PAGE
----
Sweet Dreams: get comfy for a good night's sleep, by Kirsty Gallacher

It's been some time since I last blogged, with various things taking up my time.  One of these has been further training in the teaching of Yoga Nidra with the Satyananda Centre.  It's a fantastic technique for long and deep relaxation, and I truly hope you're all feeling the benefits as I've been putting the training into practice, especially those of you suffering from lack of sleep.  This is often an issue during pregnancy, as well as after your baby is born, and it's a topic which has come up a number of times recently.  So, it seems just the right time to dedicate a blog to the subject of sleep.  Well actually, a series of blogs as once you begin to delve into this, there's a lot to consider.  


One of the reason's it's so hard to get a good night's sleep is getting comfortable, or rather difficulty in doing so!  There's also the worry about what's the right way to lie.  Then as your baby grows and the bump gets bigger, what starts as comfortable doesn't stay comfortable for long!  So then comes the challenge of changing position.  Add into that a number of trips to the loo.  Then there's the mind... ah yes, all those thoughts, a huge hotch-potch of concerns and anxieties, big and small, lists of things to do, buy, organise, work worries, trying to get organised for your maternity leave, what's the best buggy or nappy system.....the list goes on.  So in this first sleep blog we're going to look at the basics first, that is position and getting comfortable.


The Best Position

Left vs Right

The big question is what side should you lie on?  You'll no doubt have heard that lying on your left is best.  Well, that could be true for many women and there are a number of reasons why this is so.  However, let's just state up front that it's NOT bad to sleep on your right and it won't harm either you or your baby.


Reasons why lying on the left may be best are:  

1.  blood flow through the vena cava (lies to the right of the spine and returns blood from lower body to heart) is improved, so you get the best blood flow to heart, kidneys, uterus and your growing baby;  

2.  digestion is also improved because of the position of the stomach, and it may help with heartburn;  

3.  it takes pressure off the bladder (on your right side) so may help to at least reduce the number of loo trips;

4.  it may even encourage baby into the optimal position for birth (I say may because as far as I know there's no real scientific research or proof that it's the case).


All of the above are good reasons to lie on your left if you find it comfortable.  There's lots of anecdotal stuff out there from women who can't sleep on their left, for whatever reason, and finding another position may be the only way to get a good night's sleep.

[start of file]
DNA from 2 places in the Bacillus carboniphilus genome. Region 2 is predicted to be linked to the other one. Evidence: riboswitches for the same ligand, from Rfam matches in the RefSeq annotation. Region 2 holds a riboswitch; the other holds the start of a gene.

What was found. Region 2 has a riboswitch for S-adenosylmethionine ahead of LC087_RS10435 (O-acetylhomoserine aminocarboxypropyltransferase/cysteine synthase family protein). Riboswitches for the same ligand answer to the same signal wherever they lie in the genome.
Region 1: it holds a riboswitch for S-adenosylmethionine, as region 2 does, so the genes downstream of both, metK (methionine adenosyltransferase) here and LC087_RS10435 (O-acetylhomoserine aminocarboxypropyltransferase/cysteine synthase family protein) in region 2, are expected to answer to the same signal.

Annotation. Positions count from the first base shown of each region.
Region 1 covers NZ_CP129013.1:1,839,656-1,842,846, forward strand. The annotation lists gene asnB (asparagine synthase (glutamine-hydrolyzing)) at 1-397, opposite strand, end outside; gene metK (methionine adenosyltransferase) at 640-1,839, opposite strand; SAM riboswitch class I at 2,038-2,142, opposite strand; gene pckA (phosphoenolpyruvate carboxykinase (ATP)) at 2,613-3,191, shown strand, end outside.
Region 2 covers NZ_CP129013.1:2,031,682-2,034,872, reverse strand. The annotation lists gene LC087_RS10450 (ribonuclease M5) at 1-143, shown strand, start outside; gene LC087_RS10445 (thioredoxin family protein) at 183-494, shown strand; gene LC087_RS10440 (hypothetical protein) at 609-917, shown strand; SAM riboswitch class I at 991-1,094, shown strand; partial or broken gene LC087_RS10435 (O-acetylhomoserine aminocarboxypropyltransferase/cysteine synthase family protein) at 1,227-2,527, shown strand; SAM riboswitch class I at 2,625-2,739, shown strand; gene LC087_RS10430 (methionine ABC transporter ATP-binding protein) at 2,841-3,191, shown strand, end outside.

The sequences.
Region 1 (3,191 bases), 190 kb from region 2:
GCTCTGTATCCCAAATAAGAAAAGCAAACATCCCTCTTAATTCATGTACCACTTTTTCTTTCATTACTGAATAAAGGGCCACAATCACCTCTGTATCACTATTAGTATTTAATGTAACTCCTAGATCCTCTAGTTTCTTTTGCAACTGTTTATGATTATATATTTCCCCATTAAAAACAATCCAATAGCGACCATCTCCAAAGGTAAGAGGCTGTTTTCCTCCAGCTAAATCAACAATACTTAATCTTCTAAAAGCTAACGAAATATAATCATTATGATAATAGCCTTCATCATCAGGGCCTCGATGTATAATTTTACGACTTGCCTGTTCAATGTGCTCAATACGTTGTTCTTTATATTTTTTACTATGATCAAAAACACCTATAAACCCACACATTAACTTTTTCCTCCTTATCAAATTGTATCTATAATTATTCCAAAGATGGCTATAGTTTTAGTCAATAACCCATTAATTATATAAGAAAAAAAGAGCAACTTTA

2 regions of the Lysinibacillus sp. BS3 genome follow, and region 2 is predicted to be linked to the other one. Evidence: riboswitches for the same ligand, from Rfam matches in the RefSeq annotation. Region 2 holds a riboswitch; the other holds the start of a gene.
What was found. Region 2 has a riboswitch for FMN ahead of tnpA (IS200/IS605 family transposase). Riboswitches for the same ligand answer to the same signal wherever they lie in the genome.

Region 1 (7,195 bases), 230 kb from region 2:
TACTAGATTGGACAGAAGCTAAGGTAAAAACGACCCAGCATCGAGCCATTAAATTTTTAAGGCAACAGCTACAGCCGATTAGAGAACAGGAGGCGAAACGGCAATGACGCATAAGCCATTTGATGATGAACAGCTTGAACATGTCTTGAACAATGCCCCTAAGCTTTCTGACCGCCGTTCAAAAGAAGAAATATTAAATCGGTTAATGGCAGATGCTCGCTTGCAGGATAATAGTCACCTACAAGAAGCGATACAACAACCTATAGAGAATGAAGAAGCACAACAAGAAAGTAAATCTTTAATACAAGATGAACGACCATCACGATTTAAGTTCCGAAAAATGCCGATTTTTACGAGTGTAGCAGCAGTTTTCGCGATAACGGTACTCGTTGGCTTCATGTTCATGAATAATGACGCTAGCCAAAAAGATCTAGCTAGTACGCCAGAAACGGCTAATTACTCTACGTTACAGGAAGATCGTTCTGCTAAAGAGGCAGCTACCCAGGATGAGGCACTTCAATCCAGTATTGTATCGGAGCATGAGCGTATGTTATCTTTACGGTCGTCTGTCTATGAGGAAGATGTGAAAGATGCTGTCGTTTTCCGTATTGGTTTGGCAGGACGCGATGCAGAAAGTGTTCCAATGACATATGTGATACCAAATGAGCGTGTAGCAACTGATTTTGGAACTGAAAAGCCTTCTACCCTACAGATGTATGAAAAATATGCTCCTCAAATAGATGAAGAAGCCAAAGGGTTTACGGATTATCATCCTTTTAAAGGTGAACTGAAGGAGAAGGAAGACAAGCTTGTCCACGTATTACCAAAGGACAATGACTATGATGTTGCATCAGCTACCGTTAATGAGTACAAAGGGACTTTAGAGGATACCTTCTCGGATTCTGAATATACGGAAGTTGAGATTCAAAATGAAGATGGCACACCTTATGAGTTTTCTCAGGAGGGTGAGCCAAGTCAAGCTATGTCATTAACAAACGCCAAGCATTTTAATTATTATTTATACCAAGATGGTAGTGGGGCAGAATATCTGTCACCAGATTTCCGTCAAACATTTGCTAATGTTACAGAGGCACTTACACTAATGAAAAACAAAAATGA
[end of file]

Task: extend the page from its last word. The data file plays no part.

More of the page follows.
Belly and Back

Neither lying on your belly or your back are recommended.  The belly for obvious reasons and the back because the weight of the uterus may compress the vena cava and impede blood flow to all those areas mentioned above.  What happens if the vena cava is compressed?  It could make you feel dizzy, faint, breathless, nauseous, cause your heart to pound.  On hearing this many pregnant women get anxious about rolling onto their back in the middle of the night without knowing, and worry that it will cause harm.  First of all, remember that moving in your sleep is natural, it happens without your control, and most importantly, there's no need to worry about it.  If you roll over, and if the vena cava gets compressed, midwives have assured me that the discomfort will wake you up and you can then simply change position.  Secondly, compression of the vena cava is only likely from around 26 weeks (give or take a couple of weeks either side as every pregnancy is different), also it's reckoned that you'd have to lie completely flat to cause this compression so it can be avoided by using support (see below).



Sleep On Sides - it's fair to say this is good advice and avoid belly and back if possible.  If it works for you, sleep on the left and enjoy the benefits BUT if it isn't for you, get comfortable on your right side, and if you do roll onto your back?  Well, don't lose sleep over it : )



Getting Comfortable

Use all the props and support you need:  pillows, cushions, blankets, bolsters or rolled up blankets, memory foam mattress topper, dream genie pillow.  Whatever works for you. If you get a lot of hip pain from lying on one side, try having support down the length of your spine so you can roll back slightly and shift the weight off your hip and onto your buttock.  Or adopt a supported recovery position - place support for your top leg in front of you so you can drape the leg over the support and move the weight forward (if you liked sleeping on your belly before pregnancy this can be a good option as it's about as close as you can get to it once your bump starts to grow).  Or do both of these, support behind and in front, and shift the weight around as you need.  Also try support under your bump, between the legs, and try between the length of the lower legs, rather than just between the knees if you get pelvic girdle pain.


If you're not so far along and really like sleeping on your back or find side sleeping too uncomfortable, avoid lying flat on the back, and this applies even for a short relaxation.  Use something like a yoga bolster or rolled up blanket under the backs of your knees, and add a little support under your right side, at the back waist.  Try a cushion or thin folded blanket and it should be placed with one corner going towards the spine but not as far as to go under it, just enough to lift your right side up slightly and tilt you a little to the left.


Watch this space for the next instalment and how yoga breathing & relaxation techniques can help you get a better night’s sleep.  In the meantime, hope to see you on the mat very soon.


Namaste, and be well.